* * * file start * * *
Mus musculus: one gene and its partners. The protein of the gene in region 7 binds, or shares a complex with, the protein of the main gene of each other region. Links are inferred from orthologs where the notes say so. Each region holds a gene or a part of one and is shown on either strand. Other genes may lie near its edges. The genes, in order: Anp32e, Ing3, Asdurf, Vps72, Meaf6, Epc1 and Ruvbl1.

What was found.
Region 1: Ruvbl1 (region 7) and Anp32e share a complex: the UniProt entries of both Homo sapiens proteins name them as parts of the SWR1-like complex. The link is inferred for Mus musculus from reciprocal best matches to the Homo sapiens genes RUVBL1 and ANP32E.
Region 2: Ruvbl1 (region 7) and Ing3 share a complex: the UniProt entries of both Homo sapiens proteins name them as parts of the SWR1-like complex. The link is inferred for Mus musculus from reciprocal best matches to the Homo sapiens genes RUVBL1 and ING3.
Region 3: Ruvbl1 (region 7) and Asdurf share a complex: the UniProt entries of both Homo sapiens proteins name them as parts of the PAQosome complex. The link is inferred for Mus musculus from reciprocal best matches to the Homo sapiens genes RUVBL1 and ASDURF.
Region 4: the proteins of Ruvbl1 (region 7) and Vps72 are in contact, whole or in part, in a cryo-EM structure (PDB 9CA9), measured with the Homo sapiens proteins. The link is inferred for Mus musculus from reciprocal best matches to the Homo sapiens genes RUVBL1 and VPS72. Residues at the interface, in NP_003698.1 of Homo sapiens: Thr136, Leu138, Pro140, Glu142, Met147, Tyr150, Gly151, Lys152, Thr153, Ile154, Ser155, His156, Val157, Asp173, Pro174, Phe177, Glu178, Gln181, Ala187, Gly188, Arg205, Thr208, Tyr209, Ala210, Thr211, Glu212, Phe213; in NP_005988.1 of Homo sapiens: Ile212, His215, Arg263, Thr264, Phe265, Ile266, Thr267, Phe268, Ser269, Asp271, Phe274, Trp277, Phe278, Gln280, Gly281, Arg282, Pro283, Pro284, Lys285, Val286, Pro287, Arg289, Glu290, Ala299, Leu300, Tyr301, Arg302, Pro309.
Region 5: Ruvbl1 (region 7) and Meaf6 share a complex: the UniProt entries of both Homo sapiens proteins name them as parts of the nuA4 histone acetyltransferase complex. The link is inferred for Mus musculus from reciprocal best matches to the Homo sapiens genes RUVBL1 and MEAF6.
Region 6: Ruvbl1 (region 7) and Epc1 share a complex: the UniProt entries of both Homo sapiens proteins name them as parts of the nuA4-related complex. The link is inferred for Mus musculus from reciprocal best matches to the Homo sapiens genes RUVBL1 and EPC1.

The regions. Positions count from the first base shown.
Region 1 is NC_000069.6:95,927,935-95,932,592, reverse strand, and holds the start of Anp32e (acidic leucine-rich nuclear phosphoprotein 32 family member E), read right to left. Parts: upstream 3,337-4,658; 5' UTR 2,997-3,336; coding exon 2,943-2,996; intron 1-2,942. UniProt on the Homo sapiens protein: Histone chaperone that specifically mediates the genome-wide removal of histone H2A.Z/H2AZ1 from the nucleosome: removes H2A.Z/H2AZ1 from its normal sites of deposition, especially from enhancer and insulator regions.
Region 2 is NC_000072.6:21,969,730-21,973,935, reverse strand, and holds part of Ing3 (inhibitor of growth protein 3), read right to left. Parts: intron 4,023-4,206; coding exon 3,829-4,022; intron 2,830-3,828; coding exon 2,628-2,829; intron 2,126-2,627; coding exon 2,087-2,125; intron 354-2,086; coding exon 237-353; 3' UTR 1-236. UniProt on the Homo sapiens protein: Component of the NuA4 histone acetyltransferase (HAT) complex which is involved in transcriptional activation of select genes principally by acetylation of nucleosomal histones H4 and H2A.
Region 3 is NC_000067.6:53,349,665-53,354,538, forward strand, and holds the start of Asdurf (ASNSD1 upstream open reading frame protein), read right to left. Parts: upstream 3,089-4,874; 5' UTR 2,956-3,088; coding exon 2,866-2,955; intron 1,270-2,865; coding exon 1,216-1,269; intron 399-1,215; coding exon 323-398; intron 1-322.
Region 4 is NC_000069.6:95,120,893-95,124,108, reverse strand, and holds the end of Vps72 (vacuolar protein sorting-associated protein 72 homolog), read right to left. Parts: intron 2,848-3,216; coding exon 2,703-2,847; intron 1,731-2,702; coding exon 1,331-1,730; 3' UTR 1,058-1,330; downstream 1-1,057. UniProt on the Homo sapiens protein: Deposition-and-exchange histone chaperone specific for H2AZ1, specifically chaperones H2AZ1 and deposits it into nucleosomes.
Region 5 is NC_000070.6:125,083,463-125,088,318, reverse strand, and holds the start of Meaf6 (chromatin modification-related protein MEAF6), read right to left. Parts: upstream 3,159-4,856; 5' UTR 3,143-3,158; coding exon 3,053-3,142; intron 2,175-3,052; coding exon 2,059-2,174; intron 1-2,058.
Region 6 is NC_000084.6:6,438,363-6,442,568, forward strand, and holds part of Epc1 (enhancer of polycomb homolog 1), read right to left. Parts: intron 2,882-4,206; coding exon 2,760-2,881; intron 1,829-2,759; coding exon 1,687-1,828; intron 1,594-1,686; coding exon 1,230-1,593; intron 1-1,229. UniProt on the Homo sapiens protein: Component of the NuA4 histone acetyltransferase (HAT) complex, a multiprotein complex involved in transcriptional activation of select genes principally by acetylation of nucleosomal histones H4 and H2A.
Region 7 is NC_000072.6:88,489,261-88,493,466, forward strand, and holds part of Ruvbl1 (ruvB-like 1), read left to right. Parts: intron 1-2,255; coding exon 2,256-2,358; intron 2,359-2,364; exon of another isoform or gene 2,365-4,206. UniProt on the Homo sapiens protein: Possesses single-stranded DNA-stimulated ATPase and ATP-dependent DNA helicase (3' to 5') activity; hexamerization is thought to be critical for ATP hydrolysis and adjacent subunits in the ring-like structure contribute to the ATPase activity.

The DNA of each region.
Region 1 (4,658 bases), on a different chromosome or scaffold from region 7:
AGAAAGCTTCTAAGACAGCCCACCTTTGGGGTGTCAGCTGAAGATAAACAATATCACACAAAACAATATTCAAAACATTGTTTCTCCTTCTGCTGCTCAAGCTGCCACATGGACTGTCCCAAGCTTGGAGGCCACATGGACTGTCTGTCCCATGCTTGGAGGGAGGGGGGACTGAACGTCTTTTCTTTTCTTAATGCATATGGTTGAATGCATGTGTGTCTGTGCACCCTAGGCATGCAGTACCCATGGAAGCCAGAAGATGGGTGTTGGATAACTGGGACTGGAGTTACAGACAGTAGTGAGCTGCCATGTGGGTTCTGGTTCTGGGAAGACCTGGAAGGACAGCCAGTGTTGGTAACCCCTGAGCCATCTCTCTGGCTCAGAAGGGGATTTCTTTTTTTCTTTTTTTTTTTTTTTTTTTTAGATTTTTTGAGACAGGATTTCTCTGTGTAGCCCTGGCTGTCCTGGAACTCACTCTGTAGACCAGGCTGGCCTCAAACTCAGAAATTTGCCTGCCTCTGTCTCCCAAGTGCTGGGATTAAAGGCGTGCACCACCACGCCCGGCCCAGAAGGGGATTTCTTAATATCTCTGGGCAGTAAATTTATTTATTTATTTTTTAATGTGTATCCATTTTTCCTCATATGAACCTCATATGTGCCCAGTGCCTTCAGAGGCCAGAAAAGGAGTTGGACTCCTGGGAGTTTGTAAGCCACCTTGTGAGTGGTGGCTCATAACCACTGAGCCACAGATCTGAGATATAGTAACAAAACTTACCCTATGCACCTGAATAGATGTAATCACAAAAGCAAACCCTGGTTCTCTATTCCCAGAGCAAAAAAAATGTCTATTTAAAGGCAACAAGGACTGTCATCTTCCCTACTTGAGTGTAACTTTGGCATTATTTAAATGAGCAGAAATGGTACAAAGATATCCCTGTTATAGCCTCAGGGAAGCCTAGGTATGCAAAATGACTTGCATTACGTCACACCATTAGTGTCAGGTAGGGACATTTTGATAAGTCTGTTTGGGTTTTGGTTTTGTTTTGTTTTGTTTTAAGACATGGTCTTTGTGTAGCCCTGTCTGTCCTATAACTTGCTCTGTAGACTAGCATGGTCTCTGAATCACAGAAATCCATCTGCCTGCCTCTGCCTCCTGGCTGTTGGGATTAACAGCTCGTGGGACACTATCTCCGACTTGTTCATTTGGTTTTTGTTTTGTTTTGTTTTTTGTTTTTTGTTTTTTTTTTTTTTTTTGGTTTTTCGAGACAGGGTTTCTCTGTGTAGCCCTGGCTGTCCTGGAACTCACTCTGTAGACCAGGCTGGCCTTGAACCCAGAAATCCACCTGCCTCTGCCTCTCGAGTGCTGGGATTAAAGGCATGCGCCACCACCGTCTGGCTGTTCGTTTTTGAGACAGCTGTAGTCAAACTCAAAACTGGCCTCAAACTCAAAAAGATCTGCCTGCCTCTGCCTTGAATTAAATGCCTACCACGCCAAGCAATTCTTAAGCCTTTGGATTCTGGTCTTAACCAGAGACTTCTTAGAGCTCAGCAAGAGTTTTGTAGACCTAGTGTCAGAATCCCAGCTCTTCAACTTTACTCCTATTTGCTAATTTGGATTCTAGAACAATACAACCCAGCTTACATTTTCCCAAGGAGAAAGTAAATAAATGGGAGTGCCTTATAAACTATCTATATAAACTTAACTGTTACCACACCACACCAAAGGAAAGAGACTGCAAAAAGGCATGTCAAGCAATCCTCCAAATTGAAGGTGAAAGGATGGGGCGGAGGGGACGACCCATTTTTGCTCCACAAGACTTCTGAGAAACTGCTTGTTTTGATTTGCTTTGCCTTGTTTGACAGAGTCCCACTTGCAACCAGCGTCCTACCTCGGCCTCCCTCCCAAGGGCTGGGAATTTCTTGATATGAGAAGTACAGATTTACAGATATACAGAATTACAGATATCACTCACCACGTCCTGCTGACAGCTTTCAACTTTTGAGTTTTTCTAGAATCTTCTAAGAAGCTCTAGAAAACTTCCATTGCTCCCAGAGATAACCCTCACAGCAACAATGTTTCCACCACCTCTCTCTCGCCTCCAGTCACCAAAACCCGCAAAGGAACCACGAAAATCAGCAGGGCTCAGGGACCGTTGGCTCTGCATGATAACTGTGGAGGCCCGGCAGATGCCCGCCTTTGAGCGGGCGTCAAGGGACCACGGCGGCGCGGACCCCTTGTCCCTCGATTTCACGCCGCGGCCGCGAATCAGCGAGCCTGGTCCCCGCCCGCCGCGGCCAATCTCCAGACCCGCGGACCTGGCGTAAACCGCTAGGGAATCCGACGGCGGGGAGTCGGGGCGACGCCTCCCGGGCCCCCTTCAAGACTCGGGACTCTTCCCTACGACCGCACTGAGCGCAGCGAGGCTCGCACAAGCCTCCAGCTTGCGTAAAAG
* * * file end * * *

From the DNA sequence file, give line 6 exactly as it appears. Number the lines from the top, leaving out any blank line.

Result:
Region 4: the proteins of Ruvbl1 (region 7) and Vps72 are in contact, whole or in part, in a cryo-EM structure (PDB 9CA9), measured with the Homo sapiens proteins. The link is inferred for Mus musculus from reciprocal best matches to the Homo sapiens genes RUVBL1 and VPS72. Residues at the interface, in NP_003698.1 of Homo sapiens: Thr136, Leu138, Pro140, Glu142, Met147, Tyr150, Gly151, Lys152, Thr153, Ile154, Ser155, His156, Val157, Asp173, Pro174, Phe177, Glu178, Gln181, Ala187, Gly188, Arg205, Thr208, Tyr209, Ala210, Thr211, Glu212, Phe213; in NP_005988.1 of Homo sapiens: Ile212, His215, Arg263, Thr264, Phe265, Ile266, Thr267, Phe268, Ser269, Asp271, Phe274, Trp277, Phe278, Gln280, Gly281, Arg282, Pro283, Pro284, Lys285, Val286, Pro287, Arg289, Glu290, Ala299, Leu300, Tyr301, Arg302, Pro309.